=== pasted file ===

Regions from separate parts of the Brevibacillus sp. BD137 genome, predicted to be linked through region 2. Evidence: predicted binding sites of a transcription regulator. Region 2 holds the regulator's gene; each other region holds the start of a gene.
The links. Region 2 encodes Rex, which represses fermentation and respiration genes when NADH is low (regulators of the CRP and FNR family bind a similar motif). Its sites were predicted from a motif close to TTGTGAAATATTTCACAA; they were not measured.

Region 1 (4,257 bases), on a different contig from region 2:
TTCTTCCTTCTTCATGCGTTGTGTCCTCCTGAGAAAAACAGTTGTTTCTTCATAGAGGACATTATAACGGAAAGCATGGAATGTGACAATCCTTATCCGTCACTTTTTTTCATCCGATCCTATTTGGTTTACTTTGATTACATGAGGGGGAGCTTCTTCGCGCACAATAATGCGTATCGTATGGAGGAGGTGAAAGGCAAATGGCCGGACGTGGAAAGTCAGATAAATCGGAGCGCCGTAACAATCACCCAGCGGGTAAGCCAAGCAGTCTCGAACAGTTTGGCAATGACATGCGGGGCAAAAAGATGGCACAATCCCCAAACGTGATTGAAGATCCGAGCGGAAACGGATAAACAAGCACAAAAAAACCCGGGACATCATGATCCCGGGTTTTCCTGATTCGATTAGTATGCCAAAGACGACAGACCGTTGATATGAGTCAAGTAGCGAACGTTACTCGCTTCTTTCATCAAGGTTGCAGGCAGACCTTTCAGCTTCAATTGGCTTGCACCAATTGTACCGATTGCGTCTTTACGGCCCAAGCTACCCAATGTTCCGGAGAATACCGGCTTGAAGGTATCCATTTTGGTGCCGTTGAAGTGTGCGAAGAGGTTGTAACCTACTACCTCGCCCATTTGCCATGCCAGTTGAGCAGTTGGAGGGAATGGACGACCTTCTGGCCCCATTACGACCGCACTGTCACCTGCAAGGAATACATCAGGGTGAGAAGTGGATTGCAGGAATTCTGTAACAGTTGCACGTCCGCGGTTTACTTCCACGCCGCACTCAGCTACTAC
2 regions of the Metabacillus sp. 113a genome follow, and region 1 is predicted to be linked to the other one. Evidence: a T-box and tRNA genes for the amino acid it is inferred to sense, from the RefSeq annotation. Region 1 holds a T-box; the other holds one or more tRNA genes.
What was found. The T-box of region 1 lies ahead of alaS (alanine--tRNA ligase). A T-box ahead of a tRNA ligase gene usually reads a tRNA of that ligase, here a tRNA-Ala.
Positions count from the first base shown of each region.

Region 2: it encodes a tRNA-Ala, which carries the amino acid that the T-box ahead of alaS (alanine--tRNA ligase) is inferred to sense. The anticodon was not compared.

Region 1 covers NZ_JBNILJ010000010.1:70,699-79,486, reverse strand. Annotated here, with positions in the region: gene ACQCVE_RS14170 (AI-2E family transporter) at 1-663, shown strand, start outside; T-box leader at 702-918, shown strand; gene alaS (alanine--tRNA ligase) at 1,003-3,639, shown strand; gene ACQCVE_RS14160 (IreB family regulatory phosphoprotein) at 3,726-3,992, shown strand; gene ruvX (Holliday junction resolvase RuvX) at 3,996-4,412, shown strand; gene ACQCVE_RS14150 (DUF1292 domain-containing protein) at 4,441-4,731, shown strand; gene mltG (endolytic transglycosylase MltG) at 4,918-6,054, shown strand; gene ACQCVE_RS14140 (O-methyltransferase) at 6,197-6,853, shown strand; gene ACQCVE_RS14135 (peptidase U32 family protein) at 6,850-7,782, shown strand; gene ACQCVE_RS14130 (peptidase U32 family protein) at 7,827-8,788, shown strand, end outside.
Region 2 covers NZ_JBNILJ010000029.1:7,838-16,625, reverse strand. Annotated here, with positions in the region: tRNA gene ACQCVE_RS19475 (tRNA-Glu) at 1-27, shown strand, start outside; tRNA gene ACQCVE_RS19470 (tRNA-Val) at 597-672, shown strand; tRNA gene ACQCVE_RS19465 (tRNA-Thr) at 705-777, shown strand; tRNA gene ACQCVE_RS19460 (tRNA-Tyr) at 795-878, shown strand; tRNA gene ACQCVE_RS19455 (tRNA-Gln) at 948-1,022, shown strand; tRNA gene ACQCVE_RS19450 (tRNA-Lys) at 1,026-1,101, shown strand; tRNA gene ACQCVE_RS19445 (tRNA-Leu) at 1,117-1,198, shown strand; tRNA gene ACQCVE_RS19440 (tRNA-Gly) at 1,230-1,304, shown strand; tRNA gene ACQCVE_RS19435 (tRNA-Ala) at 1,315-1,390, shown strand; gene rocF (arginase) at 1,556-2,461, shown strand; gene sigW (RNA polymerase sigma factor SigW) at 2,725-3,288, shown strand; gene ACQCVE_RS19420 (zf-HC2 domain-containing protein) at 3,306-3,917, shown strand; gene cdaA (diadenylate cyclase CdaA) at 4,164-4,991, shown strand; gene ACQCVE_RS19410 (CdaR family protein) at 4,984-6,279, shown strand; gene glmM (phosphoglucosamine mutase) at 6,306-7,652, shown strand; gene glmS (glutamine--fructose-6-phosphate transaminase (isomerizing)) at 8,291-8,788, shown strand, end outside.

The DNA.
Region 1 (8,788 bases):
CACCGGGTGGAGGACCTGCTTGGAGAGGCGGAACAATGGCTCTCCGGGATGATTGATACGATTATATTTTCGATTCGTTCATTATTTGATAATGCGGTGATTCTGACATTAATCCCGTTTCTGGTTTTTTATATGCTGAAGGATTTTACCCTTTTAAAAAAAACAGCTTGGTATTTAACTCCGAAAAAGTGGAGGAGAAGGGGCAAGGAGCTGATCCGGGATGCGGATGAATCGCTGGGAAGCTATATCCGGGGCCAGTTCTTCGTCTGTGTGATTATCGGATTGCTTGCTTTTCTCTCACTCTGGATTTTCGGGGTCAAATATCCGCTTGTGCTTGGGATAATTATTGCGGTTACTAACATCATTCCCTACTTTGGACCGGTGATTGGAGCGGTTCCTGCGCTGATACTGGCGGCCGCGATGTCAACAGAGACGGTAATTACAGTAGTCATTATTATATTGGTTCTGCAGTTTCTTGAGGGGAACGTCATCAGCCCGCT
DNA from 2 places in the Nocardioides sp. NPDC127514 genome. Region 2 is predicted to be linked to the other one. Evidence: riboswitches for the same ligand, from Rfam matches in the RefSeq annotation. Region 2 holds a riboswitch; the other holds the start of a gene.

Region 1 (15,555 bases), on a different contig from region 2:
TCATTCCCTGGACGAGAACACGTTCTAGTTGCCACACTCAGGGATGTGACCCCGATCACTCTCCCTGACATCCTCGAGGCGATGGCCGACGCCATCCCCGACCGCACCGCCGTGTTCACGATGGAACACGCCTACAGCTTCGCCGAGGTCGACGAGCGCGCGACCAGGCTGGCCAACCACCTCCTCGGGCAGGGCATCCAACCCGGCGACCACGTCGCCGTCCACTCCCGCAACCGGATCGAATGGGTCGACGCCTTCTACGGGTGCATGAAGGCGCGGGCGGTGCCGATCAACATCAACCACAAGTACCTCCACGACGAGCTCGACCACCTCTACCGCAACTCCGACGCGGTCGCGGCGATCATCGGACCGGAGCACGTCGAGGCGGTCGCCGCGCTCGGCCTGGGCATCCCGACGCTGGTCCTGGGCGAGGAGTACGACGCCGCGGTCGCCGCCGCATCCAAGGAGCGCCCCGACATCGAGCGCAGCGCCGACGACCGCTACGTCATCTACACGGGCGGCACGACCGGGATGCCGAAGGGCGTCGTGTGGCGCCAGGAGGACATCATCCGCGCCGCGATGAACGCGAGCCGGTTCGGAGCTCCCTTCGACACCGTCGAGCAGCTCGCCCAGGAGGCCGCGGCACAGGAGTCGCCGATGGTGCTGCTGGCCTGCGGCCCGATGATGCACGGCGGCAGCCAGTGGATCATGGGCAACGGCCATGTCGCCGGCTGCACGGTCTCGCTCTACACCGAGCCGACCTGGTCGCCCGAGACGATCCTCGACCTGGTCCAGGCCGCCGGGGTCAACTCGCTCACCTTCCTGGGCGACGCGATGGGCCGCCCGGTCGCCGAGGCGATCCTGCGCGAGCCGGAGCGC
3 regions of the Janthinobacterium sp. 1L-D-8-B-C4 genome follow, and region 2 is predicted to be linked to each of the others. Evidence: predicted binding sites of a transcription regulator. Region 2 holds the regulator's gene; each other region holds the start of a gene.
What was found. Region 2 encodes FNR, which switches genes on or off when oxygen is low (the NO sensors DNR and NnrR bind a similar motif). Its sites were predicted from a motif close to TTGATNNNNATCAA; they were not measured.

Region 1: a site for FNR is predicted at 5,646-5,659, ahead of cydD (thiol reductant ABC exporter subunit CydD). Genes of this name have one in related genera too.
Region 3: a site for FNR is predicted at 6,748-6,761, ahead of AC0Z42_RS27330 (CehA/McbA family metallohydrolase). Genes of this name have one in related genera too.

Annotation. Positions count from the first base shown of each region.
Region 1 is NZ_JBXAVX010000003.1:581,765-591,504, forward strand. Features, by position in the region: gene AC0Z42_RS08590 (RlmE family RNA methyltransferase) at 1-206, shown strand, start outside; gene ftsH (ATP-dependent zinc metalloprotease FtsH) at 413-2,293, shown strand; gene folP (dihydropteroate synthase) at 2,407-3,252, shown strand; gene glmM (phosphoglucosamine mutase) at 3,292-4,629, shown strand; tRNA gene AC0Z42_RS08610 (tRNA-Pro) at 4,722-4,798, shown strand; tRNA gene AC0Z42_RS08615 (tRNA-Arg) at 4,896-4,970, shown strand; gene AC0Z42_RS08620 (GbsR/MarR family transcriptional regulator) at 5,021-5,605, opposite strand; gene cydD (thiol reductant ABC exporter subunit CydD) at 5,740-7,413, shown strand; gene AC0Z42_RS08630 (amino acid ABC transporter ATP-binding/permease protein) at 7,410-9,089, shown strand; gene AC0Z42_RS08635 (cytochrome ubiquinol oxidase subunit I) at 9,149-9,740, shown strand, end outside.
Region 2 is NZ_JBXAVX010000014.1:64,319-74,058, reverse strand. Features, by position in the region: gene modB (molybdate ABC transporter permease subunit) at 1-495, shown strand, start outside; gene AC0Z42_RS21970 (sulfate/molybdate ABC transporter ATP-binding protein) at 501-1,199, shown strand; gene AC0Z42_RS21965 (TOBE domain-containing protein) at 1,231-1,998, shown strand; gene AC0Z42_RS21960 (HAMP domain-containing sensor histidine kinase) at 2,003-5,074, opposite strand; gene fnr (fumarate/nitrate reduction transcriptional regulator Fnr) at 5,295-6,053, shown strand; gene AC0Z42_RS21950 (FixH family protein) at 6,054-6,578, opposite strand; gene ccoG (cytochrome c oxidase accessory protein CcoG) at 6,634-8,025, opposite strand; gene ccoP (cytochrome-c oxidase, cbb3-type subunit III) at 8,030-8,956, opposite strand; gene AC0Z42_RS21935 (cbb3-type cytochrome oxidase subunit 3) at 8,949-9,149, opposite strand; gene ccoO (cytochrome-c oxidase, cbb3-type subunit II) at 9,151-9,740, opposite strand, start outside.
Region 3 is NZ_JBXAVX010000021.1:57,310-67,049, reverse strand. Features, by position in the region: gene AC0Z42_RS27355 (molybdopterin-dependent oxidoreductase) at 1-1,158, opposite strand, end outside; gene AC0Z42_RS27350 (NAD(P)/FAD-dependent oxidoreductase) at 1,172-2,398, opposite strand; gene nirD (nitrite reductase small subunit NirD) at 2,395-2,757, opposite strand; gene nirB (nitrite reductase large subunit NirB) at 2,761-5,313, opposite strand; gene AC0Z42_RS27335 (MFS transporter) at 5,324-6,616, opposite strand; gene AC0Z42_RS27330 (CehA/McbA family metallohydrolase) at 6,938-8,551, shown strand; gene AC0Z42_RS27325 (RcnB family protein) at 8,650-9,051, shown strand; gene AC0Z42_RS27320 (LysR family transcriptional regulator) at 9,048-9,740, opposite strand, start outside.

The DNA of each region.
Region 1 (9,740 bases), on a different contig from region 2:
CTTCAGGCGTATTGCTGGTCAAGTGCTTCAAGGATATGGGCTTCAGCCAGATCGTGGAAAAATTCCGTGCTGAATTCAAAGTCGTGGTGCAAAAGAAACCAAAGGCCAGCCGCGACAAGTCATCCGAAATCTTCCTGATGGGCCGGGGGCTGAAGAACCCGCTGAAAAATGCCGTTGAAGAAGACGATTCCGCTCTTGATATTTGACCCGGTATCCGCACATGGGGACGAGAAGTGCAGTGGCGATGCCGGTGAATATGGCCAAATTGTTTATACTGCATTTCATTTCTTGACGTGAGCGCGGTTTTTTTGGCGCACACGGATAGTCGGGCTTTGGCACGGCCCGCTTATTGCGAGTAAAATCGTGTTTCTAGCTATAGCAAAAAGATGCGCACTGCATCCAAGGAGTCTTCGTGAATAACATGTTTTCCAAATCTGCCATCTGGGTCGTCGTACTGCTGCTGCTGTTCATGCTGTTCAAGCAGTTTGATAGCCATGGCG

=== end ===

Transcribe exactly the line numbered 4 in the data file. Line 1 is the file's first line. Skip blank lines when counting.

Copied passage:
TTCTTCCTTCTTCATGCGTTGTGTCCTCCTGAGAAAAACAGTTGTTTCTTCATAGAGGACATTATAACGGAAAGCATGGAATGTGACAATCCTTATCCGTCACTTTTTTTCATCCGATCCTATTTGGTTTACTTTGATTACATGAGGGGGAGCTTCTTCGCGCACAATAATGCGTATCGTATGGAGGAGGTGAAAGGCAAATGGCCGGACGTGGAAAGTCAGATAAATCGGAGCGCCGTAACAATCACCCAGCGGGTAAGCCAAGCAGTCTCGAACAGTTTGGCAATGACATGCGGGGCAAAAAGATGGCACAATCCCCAAACGTGATTGAAGATCCGAGCGGAAACGGATAAACAAGCACAAAAAAACCCGGGACATCATGATCCCGGGTTTTCCTGATTCGATTAGTATGCCAAAGACGACAGACCGTTGATATGAGTCAAGTAGCGAACGTTACTCGCTTCTTTCATCAAGGTTGCAGGCAGACCTTTCAGCTTCAATTGGCTTGCACCAATTGTACCGATTGCGTCTTTACGGCCCAAGCTACCCAATGTTCCGGAGAATACCGGCTTGAAGGTATCCATTTTGGTGCCGTTGAAGTGTGCGAAGAGGTTGTAACCTACTACCTCGCCCATTTGCCATGCCAGTTGAGCAGTTGGAGGGAATGGACGACCTTCTGGCCCCATTACGACCGCACTGTCACCTGCAAGGAATACATCAGGGTGAGAAGTGGATTGCAGGAATTCTGTAACAGTTGCACGTCCGCGGTTTACTTCCACGCCGCACTCAGCTACTAC